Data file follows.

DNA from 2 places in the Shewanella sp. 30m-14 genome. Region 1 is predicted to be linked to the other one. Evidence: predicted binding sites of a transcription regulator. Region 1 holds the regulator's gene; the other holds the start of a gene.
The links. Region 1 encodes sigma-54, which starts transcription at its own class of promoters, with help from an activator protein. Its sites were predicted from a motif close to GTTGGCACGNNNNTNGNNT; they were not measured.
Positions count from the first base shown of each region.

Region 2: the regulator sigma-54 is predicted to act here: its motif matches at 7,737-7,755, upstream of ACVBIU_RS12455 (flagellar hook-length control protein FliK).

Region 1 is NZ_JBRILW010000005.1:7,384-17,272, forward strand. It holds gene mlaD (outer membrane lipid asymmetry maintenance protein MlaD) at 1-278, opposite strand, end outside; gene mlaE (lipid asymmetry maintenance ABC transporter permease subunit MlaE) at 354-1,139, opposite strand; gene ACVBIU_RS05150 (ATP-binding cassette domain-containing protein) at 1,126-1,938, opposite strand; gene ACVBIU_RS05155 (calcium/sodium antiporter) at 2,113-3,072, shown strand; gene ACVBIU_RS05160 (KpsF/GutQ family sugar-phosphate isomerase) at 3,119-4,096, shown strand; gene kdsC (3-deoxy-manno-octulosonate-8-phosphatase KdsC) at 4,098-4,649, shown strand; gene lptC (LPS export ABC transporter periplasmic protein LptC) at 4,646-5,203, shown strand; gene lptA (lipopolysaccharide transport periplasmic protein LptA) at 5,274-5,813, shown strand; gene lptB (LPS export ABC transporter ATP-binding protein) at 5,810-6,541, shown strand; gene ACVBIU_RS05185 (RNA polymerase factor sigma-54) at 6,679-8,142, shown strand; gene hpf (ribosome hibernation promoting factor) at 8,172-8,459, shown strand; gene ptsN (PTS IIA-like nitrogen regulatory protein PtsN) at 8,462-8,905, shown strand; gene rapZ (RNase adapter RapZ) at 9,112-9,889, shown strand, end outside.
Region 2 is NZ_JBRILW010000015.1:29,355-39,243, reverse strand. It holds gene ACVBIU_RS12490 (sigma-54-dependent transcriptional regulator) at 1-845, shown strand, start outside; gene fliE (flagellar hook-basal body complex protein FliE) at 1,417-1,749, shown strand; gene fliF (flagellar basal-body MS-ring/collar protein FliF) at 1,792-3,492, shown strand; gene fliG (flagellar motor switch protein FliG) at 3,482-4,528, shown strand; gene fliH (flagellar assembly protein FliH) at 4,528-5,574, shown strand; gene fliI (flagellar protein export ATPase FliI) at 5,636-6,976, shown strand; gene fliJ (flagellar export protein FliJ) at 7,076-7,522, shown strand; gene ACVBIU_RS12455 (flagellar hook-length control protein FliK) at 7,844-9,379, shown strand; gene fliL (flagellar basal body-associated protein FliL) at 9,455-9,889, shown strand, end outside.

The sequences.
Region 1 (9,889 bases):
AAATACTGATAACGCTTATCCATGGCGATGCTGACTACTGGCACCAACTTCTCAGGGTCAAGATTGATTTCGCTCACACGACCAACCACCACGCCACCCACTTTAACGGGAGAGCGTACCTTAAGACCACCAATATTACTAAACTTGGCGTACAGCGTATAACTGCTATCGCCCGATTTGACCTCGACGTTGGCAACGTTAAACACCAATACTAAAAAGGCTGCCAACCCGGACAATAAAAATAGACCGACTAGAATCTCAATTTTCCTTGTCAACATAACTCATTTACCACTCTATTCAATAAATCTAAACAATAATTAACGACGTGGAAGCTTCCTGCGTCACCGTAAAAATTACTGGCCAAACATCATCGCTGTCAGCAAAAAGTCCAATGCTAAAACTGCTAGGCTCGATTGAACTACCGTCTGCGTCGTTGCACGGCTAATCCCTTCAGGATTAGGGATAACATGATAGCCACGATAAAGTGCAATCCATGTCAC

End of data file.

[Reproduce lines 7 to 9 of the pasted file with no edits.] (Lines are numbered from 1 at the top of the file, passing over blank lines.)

The sequences.
Region 1 (9,889 bases):
AAATACTGATAACGCTTATCCATGGCGATGCTGACTACTGGCACCAACTTCTCAGGGTCAAGATTGATTTCGCTCACACGACCAACCACCACGCCACCCACTTTAACGGGAGAGCGTACCTTAAGACCACCAATATTACTAAACTTGGCGTACAGCGTATAACTGCTATCGCCCGATTTGACCTCGACGTTGGCAACGTTAAACACCAATACTAAAAAGGCTGCCAACCCGGACAATAAAAATAGACCGACTAGAATCTCAATTTTCCTTGTCAACATAACTCATTTACCACTCTATTCAATAAATCTAAACAATAATTAACGACGTGGAAGCTTCCTGCGTCACCGTAAAAATTACTGGCCAAACATCATCGCTGTCAGCAAAAAGTCCAATGCTAAAACTGCTAGGCTCGATTGAACTACCGTCTGCGTCGTTGCACGGCTAATCCCTTCAGGATTAGGGATAACATGATAGCCACGATAAAGTGCAATCCATGTCAC